10 And the disciples asked Him, “Then why do the scribes say that first Elijah must come?” 11 He answered, “Elijah does come, and he will restore all things. 12 But I tell you that Elijah has already come, and they did not recognize him, but did to him whatever they pleased. So also the Son of Man will certainly suffer at their hands.” 13 Then the disciples understood that He was speaking to them of John the Baptist. Matthew 17:10-13 (see also Matt 11:7-15)
Under the inspiration of the Holy Spirit, while not denying the historical events that had actually taken place in the Old Testament, the apostle Paul speaks of the events surrounding Abraham’s two sons through Hagar and Sarah as representing the law and grace, even using the words, “interpreted allegorically” (Gal 4:24),
21 Tell me, you who desire to be under the law, do you not listen to the law? 22 For it is written that Abraham had two sons, one by a slave woman and one by a free woman. 23 But the son of the slave was born according to the flesh, while the son of the free woman was born through promise. 24 Now this may be interpreted allegorically: these women are two covenants. Galatians 4:21-24
Now, there is nothing wrong with spiritualizing Scripture because, truly, the Bible is a spiritual revelation through and through. Nevertheless, by their insistence upon a literal interpretation, they violate their own hermeneutic (interpretation; explanation). Immediately, in Revelation, the seven churches mentioned in the second and third chapters are also allegorized by dispensationalists as symbolic of pictures of the church throughout 2,000 years of New Testament history leading up to the time of the rapture of the church.
Again, literal interpretation is immediately violated in the first two verses of Revelation’s fourth chapter:
1 After this I looked, and behold, a door standing open in heaven! And the first voice, which I had heard speaking to me like a trumpet, said, “Come up here, and I will show you what must take place after this.” 2 At once I was in the Spirit, and behold, a throne stood in heaven, with one seated on the throne. Revelation 4:1-2
A literal reading behind this portion is clear. A real, historical person named John heard the voice of the risen and reigning Lord Jesus Christ, and upon the command of Christ, was transported, “in the Spirit,” from his temporal reality on the isle of Patmos to the greater, heavenly reality of the throne of God.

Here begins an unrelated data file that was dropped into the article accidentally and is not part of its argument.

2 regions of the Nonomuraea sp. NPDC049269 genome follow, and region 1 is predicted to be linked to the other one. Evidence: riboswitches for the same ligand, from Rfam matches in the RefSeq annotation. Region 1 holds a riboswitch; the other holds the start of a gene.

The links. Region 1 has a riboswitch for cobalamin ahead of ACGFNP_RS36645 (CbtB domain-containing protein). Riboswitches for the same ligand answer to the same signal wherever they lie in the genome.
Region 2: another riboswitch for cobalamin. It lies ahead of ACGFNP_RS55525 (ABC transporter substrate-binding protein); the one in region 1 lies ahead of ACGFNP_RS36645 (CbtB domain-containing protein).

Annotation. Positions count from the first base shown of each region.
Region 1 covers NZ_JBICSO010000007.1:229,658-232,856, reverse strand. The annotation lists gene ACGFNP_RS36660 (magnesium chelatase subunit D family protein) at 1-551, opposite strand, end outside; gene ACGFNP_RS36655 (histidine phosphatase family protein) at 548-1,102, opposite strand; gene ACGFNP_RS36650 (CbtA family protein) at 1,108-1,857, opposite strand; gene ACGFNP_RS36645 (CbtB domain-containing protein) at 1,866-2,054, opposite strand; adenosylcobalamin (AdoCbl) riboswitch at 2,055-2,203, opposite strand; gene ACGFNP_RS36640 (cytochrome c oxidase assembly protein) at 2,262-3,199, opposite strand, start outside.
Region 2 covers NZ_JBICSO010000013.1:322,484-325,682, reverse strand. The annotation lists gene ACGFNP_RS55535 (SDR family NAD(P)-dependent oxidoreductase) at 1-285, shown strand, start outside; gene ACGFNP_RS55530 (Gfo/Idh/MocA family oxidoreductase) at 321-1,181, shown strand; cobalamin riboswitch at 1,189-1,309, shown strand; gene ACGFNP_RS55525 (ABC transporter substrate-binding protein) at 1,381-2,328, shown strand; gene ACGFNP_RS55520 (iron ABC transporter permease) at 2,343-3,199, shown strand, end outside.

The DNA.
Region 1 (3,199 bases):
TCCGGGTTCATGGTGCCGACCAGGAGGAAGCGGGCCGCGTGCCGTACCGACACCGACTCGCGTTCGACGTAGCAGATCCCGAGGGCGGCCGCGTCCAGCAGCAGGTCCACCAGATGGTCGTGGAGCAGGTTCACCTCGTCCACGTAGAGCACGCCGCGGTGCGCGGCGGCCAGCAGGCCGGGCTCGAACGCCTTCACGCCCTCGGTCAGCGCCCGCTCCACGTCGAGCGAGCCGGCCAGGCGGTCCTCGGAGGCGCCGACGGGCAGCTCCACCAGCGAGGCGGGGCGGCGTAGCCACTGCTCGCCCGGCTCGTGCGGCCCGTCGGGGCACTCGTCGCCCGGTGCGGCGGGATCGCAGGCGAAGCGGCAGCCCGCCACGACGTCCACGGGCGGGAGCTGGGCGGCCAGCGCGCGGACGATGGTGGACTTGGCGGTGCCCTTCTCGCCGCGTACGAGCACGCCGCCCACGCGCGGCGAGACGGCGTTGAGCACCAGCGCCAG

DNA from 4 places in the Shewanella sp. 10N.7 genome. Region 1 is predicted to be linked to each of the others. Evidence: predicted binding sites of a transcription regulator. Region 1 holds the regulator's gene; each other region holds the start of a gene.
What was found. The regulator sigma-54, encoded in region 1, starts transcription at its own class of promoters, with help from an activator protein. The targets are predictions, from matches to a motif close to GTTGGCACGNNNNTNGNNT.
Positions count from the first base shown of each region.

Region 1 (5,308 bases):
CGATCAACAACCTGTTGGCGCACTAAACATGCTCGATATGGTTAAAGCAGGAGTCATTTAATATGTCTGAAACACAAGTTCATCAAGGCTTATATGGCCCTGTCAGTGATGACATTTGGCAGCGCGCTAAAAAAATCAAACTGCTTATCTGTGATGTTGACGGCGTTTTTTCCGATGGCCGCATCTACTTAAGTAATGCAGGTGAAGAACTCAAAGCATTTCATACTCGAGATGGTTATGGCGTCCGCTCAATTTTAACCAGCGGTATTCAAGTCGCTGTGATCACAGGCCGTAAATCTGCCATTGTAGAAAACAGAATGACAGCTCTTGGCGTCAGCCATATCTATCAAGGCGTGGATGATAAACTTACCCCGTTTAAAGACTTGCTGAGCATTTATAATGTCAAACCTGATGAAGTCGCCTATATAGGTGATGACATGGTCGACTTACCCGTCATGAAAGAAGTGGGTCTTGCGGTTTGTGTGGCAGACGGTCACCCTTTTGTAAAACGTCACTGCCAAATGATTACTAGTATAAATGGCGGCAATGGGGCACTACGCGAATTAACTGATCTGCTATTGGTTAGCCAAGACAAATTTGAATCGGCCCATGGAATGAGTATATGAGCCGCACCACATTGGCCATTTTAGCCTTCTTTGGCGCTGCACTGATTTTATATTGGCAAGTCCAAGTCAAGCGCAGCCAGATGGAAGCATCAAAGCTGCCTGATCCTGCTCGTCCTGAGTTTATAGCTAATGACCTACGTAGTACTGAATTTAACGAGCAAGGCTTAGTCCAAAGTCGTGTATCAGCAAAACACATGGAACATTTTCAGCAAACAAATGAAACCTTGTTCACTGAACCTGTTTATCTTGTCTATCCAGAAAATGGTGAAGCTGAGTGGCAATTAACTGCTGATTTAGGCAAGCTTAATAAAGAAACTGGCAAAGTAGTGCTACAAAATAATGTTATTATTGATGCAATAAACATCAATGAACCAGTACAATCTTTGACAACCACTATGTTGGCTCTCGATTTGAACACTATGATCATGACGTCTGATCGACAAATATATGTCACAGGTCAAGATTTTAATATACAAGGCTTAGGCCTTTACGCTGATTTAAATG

While not denying that this was about John, the dispensationalist insists that this allegorically represents the rapture of the church before the great tribulation upon the earth. Cyrus Scofield states,
“This call seems clearly to indicate the fulfillment of 1 Th. 4:14-17. The word ‘church’ does not again occur in the Revelation till all is fulfilled.” C. I. Scofield, Scofield Reference Bible, Oxford University Press; 1909
If challenged that this is not a literal interpretation, the reply by dispensationalists is often that the literal does not exclude figurative or symbolic language. Nevertheless, this is exactly what proponents of the three other views believe. The truth is that all four systems of end times interpretation combine both literal and figurative methods of interpretation; however, they do not always agree as to how, when, and where something is literal or allegorical.
A second feature of, and difficulty with, this system is its unyielding insistence upon separate purposes, peoples, and destinies with regard to Israel and Christ’s New Testament church. Dispensationalists claim that the Old Testament prophets did not “see” the church age, thus they argue that all the Hebrew prophecies are centered upon the ethnic descendants of Abraham, Isaac, and Jacob; in other words, Israel. Yet, we find the New Testament church fathers constantly quoting the Old Testament Scriptures in reference to the New Testament church. Peter quotes Joel 2:28-32 as being fulfilled in the birth of Christ’s church on the Day of Pentecost (Acts 2:16-21). James, the Lord’s younger half-brother and one of the leading elders in the church of Jerusalem, quotes Amos 9:11-12 as an authoritative interpretation of Gentile believers being admitted to the church. Paul was imprisoned several times, twice in Rome, and eventually beheaded for what he understood as “the church of the living God, a pillar and buttress of the truth” (1 Tim 3:15), wherein is found “the word of the truth, the gospel” (Col 1:5b), being “the hope [in Christ Jesus] laid up for [believers] in heaven” (Col 1:5a). In explaining his predicament before the Jewish leaders in Rome, Paul told them,
“For this reason, therefore, I have asked to see you and speak with you, since it is because of the hope of Israel that I am wearing this chain.” Acts 28:20